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The Honolulu Advertiser
Posted at 11:49 a.m., Wednesday, June 25, 2003

30 forgotten graves found in Kaka'ako

By Mike Gordon
Advertiser Staff Writer

The remains of 30 people, buried in what may be a 100-year-old cemetery, were found by construction crews working on the state's Queen Street extension project in Kaka'ako.

Workers discovered the forgotten graves at the end of April while digging trenches for underground utilities, said Jan Yokota, executive director of the Hawai'i Community Development Authority, which oversees the project. The graves were in the middle of the $5.5 million roadway extension, which will link Queen and Waimanu streets just diamondhead of Kamake'e Street.

"You never know in that area," Yokota said. "Kaka' ako is a fairly old area. You just have to be prepared for it and work with it."

State burial experts were called and they have been on the site ever since.

"Those discoveries led to additional exploration to determine if there were more individuals, and sure enough, there were," said Kai Markell, of the state's Burial Sites Program.

For unknown reasons, the burial site had long ago been swallowed by development in Kaka'ako. Several warehouses and asphalt parking lots had been built there, but were removed when the project began in February.

Markell said it's hard to say when the burial grounds were in active use, but after examining the burial styles of remains and coffins. he believes it was used sometime in the late 19th and early 20th century.

The graves could be a cemetery used by an old, plantation-style community, he said.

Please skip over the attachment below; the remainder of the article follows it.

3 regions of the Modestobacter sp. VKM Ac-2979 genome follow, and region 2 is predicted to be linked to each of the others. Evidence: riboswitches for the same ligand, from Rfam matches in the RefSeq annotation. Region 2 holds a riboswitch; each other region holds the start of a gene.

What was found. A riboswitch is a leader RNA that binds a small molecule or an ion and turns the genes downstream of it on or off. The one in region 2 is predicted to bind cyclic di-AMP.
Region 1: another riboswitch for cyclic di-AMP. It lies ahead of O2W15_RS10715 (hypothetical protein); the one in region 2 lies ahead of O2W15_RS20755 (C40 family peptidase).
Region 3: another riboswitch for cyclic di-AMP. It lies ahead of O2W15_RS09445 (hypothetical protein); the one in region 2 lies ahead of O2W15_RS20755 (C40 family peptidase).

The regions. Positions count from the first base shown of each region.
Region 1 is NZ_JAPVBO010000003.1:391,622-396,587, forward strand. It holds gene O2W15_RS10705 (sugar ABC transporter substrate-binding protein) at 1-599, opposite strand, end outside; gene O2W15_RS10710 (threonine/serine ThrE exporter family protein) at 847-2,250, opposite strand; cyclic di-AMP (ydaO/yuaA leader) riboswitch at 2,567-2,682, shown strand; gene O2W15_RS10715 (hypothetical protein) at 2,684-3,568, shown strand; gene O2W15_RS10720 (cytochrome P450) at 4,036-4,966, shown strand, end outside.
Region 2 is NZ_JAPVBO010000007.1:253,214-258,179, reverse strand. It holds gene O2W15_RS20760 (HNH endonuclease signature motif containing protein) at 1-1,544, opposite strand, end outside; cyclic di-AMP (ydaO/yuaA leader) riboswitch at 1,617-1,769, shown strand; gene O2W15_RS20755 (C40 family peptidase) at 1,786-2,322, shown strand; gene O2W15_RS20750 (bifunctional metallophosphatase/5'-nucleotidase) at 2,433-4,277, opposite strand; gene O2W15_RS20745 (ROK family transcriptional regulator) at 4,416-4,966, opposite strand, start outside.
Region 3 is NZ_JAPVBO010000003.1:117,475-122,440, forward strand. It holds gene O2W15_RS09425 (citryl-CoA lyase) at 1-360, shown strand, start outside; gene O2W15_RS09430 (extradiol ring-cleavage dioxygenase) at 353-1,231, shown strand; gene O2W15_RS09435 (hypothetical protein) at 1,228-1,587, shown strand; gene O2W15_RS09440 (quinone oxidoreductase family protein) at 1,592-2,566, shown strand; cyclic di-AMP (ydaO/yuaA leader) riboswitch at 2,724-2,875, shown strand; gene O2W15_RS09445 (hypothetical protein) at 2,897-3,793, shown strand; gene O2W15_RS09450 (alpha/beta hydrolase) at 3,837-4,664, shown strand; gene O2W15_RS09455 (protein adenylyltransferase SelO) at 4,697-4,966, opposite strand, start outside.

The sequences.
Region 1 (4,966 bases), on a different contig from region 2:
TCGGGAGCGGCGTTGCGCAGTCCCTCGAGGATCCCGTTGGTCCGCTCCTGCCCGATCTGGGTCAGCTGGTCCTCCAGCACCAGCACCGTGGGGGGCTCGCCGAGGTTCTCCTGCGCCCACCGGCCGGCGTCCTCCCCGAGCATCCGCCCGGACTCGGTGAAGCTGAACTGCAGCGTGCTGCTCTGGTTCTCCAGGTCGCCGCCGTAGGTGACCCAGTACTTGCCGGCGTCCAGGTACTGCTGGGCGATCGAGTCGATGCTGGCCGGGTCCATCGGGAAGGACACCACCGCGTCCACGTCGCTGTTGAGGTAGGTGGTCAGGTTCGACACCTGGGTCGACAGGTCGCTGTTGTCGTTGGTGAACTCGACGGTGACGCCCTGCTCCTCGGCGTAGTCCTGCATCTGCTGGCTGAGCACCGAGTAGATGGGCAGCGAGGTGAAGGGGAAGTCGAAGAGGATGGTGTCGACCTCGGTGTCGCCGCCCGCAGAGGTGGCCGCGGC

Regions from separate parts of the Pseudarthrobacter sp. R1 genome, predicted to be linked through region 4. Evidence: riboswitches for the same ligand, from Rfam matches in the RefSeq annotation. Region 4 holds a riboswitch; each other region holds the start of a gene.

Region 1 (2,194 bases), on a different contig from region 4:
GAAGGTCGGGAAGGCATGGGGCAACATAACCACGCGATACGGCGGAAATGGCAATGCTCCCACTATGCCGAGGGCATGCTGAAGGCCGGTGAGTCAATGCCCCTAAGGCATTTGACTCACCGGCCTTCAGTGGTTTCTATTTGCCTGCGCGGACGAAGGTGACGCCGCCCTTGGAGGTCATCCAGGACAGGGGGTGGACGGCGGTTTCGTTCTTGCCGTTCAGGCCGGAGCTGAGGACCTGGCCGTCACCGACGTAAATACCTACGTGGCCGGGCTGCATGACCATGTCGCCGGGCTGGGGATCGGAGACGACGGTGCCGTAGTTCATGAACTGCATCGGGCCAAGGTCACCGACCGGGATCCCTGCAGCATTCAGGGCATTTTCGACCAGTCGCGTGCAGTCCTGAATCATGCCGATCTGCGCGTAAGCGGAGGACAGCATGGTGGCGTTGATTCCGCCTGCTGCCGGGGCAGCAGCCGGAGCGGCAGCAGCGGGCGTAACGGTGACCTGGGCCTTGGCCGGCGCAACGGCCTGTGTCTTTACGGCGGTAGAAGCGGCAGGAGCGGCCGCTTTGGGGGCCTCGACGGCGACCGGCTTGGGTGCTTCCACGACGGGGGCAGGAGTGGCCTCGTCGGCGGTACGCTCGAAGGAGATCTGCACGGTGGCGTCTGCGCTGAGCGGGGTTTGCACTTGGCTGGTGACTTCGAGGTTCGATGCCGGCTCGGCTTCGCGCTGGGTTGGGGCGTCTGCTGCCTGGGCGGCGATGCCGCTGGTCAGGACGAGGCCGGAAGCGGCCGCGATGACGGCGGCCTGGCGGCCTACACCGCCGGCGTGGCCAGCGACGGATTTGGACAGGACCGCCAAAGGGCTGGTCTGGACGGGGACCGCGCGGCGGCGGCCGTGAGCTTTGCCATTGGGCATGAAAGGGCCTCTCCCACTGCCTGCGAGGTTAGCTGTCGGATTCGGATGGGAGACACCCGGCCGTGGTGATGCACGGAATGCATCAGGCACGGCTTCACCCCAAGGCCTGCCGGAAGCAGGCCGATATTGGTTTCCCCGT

"It's hard to really say what was there, or even put a date on the entire burial area," he said. "It may go across an expanse of time."

Historians have noted that the area had once been a bustling immigrant waterfront community. There were homes and shops that catered for dockworkers from nearby Honolulu Harbor. And there used to be a city dump where Ala Moana Park is now.

Graves are common in Kaka'ako, said historian Nanette Napoleon, director of the Cemetery Research Project.

"Almost every time they build a project in that area, bones come up," she said.

And it was not uncommon for an old cemetery, even one marked with headstones, to be erased from the landscape by construction, she said.

"Until 15 years ago, there weren't any laws in place to protect human remains like that," Napoleon said. "Typically, they bulldozed them up and took them to the dump. I've seen it happen, with my own eyes."

State officials hope to decide what to do with the remains "within a few weeks," Markell said. "We're trying to do research and contact some people who may know what existed there before," Markell said. "We are trying to see if we can find descendants of or families of people who might be related."

State officials could end up moving the remains to park space that will be created next to the roadway. But relatives who can prove a link to remains will have the option of moving them somewhere else, Markell said.

Knowing the exact boundaries of the burial site will be an important factor in any decision to move remains.

"You can never be 100 percent certain," Markell said. "But if you relocate an individual, you don't want to leave a family member behind."

Reach Mike Gordon at mgordon@honoluluadvertiser.com or 525-8012.